***

Retraction. “Switching on the lights, I trudged downstairs etc…” just reads stupid to me. I have been informed that it is a participle phrase that modifies “I”, the noun, not the (in my mind) associative action verb of trudged and is perfectly “legal” based on the position of the comma and “I”. As you wish. For my .02, that sort of thing, like Garlic and Cumin, starts to own whatever it’s in and a little goes a long way. It gets worse when they are used to modify the subject of a weak verb like “is”. Elmore Leonard sits in the back of my mind repeating, “If it sounds like writing, I rewrite it.” Follow the action, don’t sort it. Like Deepthroat. “Follow the money.” “Following the money, crooks you will find,” or “you will find crooks” sounds like Yoda, doesn’t it? Stilted? Regardless of my opinion, the one big takeaway is – Do not leave your participle hung out to dry or you will be arrested by the grammar Nazis for exposing your dangling modifier!

Here you go, “ing” as a noun modifier and not a weakened verb.

http://www.chompchomp.com/terms/participlephrase.htm

 

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Way More Than MIDI

For some reason, MIDI (Musical Instrument Digital Interface) seems to be getting more attention on its thirty-second birthday than it did on its thirtieth. I’ve read more misinformation than I thought possible until I realized I was reading things on the Internet. Did you know, according to RedShark, the Yamaha DX-7 was the first synthesizer to support MIDI? Strange. For those of us lucky enough to be standing in the Sequential booth at the Anaheim convention center to see it work for the very first time we saw a Sequential Prophet 600 and a Roland JP-6 play each other, and miscommunicate program changes by one number. That’s not what this is about, though. This is about celebrating more than MIDI. It’s about celebrating a little company on North First St. in San Jose, California that could see into the future.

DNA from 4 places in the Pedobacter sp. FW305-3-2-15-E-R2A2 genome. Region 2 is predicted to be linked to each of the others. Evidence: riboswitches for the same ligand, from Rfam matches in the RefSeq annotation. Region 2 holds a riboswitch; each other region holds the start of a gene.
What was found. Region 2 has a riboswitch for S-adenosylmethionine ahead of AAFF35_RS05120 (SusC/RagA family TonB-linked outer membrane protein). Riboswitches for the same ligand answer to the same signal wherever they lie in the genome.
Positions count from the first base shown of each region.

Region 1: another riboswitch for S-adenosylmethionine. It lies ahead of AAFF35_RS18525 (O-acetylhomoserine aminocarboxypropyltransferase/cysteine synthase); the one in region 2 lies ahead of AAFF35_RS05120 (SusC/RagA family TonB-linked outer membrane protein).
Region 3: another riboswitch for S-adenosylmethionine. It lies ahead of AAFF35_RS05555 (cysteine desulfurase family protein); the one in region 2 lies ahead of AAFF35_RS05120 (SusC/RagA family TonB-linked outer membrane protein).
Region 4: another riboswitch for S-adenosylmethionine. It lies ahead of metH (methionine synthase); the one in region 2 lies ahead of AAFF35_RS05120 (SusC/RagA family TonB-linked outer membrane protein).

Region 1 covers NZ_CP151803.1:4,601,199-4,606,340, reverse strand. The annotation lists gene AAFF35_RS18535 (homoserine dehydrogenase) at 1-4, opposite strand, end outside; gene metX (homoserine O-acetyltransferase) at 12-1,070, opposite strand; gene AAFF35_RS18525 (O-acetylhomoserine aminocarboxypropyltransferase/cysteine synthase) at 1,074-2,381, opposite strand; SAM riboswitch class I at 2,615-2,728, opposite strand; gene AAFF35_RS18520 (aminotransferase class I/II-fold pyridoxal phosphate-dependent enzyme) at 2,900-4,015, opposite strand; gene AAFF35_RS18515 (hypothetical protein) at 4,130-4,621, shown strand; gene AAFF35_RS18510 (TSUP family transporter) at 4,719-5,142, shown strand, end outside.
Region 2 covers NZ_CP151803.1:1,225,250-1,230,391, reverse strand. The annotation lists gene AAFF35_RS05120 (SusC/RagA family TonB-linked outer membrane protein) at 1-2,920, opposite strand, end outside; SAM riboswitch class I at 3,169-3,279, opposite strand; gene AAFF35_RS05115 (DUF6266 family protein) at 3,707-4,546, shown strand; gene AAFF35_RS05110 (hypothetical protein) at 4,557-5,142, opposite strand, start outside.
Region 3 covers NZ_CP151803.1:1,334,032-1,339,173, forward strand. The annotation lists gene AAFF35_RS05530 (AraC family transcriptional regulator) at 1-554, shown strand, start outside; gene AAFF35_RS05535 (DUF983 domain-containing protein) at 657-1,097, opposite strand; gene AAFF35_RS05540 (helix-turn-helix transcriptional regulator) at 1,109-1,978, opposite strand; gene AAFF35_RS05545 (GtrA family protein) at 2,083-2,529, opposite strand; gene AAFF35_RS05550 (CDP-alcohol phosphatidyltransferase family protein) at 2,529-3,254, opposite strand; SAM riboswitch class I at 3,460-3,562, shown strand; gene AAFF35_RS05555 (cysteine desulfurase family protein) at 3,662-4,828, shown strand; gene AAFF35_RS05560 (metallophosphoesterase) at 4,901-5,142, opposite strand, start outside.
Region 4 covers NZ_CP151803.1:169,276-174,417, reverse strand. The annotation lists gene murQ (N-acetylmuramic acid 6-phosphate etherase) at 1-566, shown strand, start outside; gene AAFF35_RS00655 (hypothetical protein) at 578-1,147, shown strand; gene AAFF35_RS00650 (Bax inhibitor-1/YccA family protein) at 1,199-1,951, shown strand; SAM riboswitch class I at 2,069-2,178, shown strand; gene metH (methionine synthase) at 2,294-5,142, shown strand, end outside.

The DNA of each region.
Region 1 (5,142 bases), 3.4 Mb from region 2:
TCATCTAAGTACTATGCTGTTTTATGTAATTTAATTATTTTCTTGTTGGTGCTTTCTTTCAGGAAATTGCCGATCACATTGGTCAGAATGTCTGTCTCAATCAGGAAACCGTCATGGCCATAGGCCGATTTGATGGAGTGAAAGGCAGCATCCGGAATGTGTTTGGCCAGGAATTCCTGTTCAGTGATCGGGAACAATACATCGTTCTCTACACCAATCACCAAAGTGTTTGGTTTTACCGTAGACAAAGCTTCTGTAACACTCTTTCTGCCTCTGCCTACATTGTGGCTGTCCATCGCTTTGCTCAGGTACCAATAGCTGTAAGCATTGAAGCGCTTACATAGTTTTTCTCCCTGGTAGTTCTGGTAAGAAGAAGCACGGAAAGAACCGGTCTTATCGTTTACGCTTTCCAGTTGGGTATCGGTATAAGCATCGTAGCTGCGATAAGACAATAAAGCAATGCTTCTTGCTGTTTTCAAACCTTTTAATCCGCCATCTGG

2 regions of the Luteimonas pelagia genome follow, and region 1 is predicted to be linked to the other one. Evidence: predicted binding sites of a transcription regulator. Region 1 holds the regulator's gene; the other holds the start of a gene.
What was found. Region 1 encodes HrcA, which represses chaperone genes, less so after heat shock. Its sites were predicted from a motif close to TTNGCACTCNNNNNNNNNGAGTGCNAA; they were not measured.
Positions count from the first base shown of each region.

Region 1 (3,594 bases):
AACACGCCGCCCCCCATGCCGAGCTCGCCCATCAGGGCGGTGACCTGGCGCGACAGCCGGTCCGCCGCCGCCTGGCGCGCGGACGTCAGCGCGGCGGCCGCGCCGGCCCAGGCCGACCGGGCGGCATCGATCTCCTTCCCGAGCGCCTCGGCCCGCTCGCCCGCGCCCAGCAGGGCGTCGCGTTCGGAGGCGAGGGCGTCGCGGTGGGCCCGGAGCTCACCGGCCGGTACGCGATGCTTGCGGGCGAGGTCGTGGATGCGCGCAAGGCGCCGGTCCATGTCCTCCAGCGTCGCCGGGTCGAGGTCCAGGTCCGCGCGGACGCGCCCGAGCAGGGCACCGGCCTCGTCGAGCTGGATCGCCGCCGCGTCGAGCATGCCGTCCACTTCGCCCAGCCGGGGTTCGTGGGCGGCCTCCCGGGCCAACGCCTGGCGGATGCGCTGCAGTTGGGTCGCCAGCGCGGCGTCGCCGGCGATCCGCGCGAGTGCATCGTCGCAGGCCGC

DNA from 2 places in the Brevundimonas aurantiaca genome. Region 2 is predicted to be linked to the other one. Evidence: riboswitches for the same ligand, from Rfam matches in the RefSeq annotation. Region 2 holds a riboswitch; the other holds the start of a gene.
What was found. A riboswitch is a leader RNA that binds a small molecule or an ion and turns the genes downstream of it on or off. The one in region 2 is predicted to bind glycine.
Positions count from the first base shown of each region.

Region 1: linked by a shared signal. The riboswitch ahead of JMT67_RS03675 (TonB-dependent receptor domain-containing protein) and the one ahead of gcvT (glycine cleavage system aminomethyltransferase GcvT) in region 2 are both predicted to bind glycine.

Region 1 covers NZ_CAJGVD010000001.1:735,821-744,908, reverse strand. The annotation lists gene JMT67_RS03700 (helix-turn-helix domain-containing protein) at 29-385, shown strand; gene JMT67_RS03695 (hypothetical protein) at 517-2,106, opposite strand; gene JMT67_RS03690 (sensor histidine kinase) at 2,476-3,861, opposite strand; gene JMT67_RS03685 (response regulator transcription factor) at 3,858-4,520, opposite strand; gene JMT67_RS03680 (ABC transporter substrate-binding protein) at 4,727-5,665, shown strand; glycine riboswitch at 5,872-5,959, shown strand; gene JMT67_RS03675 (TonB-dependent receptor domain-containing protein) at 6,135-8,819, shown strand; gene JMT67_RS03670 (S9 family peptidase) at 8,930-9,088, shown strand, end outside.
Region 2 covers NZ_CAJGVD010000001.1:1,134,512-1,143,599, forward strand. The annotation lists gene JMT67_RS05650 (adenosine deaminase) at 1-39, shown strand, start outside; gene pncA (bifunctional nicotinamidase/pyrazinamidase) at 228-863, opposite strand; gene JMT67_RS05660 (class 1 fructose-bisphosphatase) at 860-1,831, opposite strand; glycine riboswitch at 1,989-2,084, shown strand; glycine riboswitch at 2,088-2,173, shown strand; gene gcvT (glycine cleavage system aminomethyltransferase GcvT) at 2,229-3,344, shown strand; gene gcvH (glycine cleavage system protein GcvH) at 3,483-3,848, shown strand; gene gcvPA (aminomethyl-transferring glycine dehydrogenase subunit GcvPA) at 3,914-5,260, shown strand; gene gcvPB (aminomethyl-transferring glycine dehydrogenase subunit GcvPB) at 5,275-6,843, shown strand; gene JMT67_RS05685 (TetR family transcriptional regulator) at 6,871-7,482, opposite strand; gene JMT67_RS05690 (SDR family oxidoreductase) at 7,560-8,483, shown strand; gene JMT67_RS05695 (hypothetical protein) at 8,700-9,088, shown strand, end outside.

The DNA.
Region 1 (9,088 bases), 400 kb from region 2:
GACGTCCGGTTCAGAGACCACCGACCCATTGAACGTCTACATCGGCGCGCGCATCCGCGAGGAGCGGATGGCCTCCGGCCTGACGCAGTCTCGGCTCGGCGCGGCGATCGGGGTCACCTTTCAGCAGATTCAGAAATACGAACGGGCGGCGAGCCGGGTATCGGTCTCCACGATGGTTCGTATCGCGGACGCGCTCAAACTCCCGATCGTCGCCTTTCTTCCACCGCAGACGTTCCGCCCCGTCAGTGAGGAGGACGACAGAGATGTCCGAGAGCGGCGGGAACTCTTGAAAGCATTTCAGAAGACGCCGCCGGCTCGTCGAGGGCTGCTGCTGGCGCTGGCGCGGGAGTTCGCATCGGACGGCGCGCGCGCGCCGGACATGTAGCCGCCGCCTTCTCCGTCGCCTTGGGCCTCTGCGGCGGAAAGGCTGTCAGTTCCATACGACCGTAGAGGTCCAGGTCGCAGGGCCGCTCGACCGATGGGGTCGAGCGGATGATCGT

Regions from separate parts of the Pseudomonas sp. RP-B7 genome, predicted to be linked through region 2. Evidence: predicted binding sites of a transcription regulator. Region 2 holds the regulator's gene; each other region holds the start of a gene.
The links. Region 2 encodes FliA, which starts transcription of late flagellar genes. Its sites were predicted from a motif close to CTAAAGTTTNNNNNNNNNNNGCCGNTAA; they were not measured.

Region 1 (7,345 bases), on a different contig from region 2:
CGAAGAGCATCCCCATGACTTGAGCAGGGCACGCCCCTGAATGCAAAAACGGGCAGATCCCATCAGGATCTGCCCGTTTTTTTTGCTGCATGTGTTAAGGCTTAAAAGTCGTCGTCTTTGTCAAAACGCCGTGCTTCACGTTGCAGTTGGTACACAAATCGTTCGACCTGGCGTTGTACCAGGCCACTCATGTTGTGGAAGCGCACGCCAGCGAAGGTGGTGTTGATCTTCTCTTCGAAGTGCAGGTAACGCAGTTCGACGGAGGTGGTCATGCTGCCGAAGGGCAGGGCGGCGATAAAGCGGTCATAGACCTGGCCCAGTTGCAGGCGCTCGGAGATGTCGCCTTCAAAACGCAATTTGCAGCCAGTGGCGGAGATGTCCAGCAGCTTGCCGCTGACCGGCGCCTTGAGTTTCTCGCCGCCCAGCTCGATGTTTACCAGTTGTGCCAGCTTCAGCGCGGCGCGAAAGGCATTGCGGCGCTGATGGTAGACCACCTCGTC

On MIDI’s thirtieth birthday I sent Dave Smith a note telling him I’d just purchased a MIDI interface for my iPhone, and how cool was that? That same 5-pin DIN plug hadn’t changed. Of course, the 30-pin on my iPhone was doomed, but not MIDI. Dave reminded me that MIDI was still at rev 1 after all that time, and that hardware was more fun than software, cheers. And that is one of the legacies of Sequential. The resiliency of good design. When something works and people can use it; when it’s simple and elegant and deep enough to hang for a long time, particularly in the world of technology, it’s a good idea. Look at Dave Smith’s instruments now. They are sleeker and faster than the originals of 1977, and incredibly similar. Dave has always designed and built performance instruments, and thirty-two years ago MIDI was designed primarily so that physical musical instruments could discuss making music together. Yet MIDI is the defacto standard for hardware and human interfaces to discuss the making of music with pretty pictures of instruments captured under the glass of a computing device’s monitor. It doesn’t matter if it’s a USB cable or that thirty-two-year-old 5-pin DIN, the language spoken is MIDI.